The plot to kill Jesus – such a sad day

Judas' regret - Jose Ferraz de Almeia Junior, 1880

Judas’ regret – Jose Ferraz de Almeia Junior, 1880

Now the Feast of Unleavened Bread drew near, which is called the Passover. And the chief priests and the scribes were seeking how to put him to death, for they feared the people.

Then Satan entered into Judas called Iscariot, who was of the number of the twelve. He went away and conferred with the chief priests and officers how he might betray him to them. And they were glad, and agreed to give him money. So he consented and sought an opportunity to betray him to them in the absence of a crowd.”

Luke 22:1-6

I find this such a sad passage. Such a sad moment when Judas became the tool of Satan. In past Lenten seasons I have been struck by what led up to this moment; how Judas wanted Jesus to take the world by storm; to release the Jewish people like a King, or a leader of an army. Struck by his disappointment, frustration and impatience. I feel sorrow for Judas, and wonder why he wasn’t able to take these questions to Jesus, or why he wasn’t able to comprehend Jesus’ response.

This year I have been struck too by how I also make foolish choices in a hasty moment. In moments when I over-react; in moments when I feel impatience with how other people are behaving, or their slow (to me) speed of change. This often leads to mistakes and regrets. Sometimes I start clearing away clutter and I throw things away that I might later regret having lost. Or I might take over in a certain area of work or life; stealing responsibility, or opportunity from another, and stealing from everyone the additional creativity that that person would have brought to the particular challenge or decision.

It is impossible to act wisely when we are feeling angry, hurt, let-down, or frustrated. I pray that I will remember this next time, and will take the time to pause, pray, and ponder before acting.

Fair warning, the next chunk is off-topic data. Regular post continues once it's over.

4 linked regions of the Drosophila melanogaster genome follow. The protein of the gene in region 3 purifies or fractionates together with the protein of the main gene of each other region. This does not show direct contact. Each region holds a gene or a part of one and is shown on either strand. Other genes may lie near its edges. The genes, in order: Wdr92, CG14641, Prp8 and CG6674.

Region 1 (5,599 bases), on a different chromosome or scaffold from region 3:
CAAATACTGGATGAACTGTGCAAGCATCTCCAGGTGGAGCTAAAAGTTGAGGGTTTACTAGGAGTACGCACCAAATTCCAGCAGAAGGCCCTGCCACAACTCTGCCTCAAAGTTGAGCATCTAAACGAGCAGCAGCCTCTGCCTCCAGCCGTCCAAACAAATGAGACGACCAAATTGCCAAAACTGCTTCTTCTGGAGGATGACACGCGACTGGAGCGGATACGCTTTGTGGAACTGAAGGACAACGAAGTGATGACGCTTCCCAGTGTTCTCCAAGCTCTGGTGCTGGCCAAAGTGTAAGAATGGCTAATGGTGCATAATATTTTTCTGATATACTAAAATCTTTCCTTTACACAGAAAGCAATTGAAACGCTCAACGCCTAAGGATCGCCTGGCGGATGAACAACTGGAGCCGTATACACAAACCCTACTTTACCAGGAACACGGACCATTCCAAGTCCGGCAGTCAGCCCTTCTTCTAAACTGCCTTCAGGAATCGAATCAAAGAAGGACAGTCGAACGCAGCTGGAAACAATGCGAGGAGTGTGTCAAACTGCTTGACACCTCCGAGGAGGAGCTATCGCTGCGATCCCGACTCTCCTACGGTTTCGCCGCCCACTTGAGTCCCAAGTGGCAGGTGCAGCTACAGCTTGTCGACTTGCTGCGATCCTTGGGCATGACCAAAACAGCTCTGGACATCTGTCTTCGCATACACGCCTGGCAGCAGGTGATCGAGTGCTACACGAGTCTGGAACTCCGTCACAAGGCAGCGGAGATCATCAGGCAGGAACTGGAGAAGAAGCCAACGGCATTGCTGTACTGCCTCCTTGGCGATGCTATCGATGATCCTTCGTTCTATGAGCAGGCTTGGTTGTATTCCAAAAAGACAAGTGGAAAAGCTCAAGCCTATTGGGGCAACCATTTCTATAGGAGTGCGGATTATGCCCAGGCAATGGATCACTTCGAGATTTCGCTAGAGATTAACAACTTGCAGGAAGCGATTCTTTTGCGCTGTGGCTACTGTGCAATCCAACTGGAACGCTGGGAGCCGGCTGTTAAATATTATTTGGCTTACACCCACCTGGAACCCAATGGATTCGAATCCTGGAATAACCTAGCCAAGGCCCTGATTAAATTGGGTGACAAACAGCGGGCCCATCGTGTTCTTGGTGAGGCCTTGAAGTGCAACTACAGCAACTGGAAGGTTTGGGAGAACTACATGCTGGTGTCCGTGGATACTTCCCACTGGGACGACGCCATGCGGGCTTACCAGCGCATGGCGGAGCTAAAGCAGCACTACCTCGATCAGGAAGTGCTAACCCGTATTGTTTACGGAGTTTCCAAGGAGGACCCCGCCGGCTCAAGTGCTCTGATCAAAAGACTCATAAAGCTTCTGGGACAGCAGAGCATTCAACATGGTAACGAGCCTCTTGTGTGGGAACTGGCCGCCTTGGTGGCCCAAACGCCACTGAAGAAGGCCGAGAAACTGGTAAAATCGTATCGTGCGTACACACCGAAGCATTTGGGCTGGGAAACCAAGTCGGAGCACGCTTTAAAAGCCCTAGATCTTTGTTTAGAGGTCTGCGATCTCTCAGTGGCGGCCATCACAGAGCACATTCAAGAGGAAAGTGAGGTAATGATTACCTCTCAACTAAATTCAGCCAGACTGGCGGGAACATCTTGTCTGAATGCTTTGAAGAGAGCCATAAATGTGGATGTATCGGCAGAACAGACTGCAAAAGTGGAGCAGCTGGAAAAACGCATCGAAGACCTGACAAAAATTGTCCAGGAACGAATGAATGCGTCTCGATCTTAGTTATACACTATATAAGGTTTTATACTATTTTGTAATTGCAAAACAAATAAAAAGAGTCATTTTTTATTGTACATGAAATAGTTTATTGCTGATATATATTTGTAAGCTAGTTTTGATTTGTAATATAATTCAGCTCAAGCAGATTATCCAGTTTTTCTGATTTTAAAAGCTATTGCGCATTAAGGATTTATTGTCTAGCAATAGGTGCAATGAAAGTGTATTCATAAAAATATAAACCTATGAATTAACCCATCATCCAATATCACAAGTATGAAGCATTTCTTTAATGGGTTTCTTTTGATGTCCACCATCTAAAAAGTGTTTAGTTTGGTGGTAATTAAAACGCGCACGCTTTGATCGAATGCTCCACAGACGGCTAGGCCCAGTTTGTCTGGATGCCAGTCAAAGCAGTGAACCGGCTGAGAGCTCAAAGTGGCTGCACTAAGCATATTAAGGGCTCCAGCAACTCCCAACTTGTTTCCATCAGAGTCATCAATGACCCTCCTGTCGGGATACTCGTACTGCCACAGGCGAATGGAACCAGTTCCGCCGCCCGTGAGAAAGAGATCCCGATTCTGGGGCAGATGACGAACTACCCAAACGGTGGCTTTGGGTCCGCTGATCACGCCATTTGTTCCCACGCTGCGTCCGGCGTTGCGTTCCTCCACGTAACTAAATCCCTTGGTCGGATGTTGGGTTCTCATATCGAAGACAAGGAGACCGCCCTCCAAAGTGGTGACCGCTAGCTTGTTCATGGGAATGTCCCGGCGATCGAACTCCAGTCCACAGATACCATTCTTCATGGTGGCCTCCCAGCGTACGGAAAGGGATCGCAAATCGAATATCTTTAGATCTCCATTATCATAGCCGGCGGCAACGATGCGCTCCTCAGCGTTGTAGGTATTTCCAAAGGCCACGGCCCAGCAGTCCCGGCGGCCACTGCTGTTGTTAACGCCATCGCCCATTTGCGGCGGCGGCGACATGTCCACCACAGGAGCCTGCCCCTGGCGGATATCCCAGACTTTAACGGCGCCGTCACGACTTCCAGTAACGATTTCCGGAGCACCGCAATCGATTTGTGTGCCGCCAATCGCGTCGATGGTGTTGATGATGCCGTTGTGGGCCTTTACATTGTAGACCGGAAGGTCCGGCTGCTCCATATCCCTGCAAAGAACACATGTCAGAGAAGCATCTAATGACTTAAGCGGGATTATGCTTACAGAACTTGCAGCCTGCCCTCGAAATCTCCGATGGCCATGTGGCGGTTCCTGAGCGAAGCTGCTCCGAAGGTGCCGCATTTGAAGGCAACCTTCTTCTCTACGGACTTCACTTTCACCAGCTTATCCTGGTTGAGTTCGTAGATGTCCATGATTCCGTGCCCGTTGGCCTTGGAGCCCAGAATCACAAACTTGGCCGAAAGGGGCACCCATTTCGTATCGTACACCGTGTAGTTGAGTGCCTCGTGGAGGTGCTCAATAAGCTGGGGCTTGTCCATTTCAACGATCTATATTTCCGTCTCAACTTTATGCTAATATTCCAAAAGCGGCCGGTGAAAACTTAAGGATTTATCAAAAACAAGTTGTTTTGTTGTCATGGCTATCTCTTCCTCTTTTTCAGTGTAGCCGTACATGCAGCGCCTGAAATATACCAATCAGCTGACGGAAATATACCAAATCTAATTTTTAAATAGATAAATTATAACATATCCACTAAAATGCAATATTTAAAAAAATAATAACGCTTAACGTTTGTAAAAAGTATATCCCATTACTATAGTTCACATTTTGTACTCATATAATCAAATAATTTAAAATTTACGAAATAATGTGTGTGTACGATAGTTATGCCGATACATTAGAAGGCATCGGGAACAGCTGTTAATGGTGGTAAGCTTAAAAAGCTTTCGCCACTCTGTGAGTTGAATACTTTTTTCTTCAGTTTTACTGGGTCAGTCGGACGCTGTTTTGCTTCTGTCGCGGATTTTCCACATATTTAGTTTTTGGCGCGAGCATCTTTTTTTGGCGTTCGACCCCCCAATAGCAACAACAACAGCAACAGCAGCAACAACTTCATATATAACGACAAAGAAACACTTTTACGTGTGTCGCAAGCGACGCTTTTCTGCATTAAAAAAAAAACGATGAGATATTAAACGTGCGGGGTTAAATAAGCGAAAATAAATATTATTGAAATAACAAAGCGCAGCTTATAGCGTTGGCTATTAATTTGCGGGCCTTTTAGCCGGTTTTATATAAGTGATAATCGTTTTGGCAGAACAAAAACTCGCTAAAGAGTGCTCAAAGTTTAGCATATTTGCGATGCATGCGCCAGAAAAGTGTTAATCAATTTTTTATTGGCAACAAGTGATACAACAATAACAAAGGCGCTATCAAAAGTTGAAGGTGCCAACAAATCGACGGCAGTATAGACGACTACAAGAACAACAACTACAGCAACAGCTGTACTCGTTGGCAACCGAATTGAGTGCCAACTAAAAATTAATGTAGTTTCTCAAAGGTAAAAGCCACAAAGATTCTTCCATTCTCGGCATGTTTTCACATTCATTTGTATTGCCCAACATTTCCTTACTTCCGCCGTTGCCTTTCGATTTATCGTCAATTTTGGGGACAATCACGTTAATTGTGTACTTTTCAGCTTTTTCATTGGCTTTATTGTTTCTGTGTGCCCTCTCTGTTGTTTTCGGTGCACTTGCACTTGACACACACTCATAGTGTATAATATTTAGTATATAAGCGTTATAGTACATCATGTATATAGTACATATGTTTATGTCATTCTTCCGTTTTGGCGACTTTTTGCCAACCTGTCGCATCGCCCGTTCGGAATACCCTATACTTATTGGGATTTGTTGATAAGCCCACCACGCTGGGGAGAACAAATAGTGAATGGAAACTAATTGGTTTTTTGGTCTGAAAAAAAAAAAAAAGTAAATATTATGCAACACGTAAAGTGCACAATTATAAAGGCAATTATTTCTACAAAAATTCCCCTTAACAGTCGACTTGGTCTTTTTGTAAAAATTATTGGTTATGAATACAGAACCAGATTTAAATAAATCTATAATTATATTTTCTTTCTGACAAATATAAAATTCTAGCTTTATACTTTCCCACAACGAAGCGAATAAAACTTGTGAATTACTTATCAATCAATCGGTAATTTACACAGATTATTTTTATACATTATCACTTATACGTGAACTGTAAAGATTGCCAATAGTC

And I will continue to feel empathy and sympathy for Judas, what a sad day this was for one of the chosen disciples. The painting above really captures this emotion. The sense of something lost, an action with a consequence that can not be reversed.

About expectantlylistening

Writing about my contemplative journey to come closer to Jesus. I hope to inspire and equip others on their journey.
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3 Responses to The plot to kill Jesus – such a sad day

  1. Thank you for this honest sharing. It’s true, that we all make decisions we sometimes regret, and most often at times when our emotions are strong. I find prayer to be so helpful in changing this. And forgiveness of myself. Not always the easiest thing!

    The power of Jesus Christ is in His resurrection. Without that, He would’ve just be another amazing man teaching amazing values. The resurrection is what allows for salvation, and Judas’ actions were the ultimate catalyst for the resurrection. So, while we acknowledge his suffering, I think we must also be thankful for his unknowing sacrifice.

    I love the book “Holy Week,” by Emil Bock. It’s a collection of readings and reflections and ideas to guides us through this powerful time. Perhaps you will appreciate it too.

    • Yes, I agree. Thinking about Judas is such a complex experience for exactly this reason – he did a terrible thing, and yet we can easily see why and sympathise, and yet without it how would the death and resurrection have come about?

      Thanks so much for the book recommendation, I love books! I’ll be looking this up now. I’m about to dip into Stephen Cottrell’s book The Things He Carried.

  2. kelrohlf says:

    Victoria- Such a vulnerable post…the regret and frustration of living in a fallen world. I can relate to making hasty responses and stealing responsibility from others…thanks for this heartfelt contemplation. I always feel sad for Judas, too.

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